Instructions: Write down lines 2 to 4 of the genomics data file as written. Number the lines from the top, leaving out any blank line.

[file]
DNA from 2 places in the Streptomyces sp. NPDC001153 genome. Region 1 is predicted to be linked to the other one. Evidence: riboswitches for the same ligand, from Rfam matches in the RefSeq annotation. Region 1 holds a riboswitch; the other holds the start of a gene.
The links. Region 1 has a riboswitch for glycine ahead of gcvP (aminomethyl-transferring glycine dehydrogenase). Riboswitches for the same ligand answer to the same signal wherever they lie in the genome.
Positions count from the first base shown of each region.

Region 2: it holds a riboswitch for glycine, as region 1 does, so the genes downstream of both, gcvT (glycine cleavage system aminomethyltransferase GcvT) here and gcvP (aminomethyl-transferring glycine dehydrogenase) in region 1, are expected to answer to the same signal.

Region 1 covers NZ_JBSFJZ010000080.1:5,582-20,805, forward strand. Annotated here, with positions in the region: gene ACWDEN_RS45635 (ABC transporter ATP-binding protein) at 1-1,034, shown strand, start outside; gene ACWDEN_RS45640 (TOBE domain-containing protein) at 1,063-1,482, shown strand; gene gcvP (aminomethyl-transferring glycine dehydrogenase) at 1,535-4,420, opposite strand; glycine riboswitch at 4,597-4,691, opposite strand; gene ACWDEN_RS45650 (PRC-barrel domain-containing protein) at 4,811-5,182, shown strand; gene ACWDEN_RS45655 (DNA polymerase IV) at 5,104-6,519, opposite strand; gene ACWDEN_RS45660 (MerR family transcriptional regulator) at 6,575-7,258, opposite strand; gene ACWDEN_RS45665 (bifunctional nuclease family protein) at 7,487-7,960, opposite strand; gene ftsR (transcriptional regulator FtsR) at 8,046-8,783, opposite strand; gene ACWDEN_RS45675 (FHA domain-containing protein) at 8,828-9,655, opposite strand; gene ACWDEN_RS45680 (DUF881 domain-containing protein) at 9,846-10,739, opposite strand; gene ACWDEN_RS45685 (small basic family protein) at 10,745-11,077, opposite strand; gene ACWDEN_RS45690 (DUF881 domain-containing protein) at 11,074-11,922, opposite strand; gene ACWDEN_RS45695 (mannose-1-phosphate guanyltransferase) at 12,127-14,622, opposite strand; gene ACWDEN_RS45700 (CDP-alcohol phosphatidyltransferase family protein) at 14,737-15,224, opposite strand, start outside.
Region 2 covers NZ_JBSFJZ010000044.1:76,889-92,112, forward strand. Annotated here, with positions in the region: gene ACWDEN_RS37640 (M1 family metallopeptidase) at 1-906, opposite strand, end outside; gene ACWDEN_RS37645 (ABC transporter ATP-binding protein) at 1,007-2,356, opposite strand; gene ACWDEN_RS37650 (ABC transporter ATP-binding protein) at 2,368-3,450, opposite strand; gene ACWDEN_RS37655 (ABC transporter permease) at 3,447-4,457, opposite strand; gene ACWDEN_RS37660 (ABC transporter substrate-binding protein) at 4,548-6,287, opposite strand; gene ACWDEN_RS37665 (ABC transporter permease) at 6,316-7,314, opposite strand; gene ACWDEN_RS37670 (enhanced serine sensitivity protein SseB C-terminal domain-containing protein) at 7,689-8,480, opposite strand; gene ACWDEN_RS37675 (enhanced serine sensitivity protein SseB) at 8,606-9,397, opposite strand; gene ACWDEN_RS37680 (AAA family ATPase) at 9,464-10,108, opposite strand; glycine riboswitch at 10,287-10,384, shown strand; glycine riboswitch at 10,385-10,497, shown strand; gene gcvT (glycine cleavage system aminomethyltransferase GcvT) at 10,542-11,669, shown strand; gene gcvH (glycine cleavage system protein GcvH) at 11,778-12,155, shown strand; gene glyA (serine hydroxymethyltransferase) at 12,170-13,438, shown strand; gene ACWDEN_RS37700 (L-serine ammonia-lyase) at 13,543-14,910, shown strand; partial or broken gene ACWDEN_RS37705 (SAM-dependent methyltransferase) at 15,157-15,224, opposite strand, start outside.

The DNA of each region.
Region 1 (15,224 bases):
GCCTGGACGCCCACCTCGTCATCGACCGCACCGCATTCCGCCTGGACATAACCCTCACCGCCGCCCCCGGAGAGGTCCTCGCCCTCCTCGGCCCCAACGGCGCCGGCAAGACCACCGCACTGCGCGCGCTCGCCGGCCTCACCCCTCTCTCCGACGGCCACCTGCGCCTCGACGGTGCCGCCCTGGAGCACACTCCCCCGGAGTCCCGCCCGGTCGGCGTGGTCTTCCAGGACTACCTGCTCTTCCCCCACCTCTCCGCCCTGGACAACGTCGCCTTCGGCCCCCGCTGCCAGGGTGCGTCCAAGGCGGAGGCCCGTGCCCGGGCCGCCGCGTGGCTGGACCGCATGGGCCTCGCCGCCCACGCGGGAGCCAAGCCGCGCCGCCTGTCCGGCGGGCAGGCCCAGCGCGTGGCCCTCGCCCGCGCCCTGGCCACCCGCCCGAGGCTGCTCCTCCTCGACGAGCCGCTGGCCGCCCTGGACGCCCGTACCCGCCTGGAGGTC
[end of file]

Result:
The links. Region 1 has a riboswitch for glycine ahead of gcvP (aminomethyl-transferring glycine dehydrogenase). Riboswitches for the same ligand answer to the same signal wherever they lie in the genome.
Positions count from the first base shown of each region.

Region 2: it holds a riboswitch for glycine, as region 1 does, so the genes downstream of both, gcvT (glycine cleavage system aminomethyltransferase GcvT) here and gcvP (aminomethyl-transferring glycine dehydrogenase) in region 1, are expected to answer to the same signal.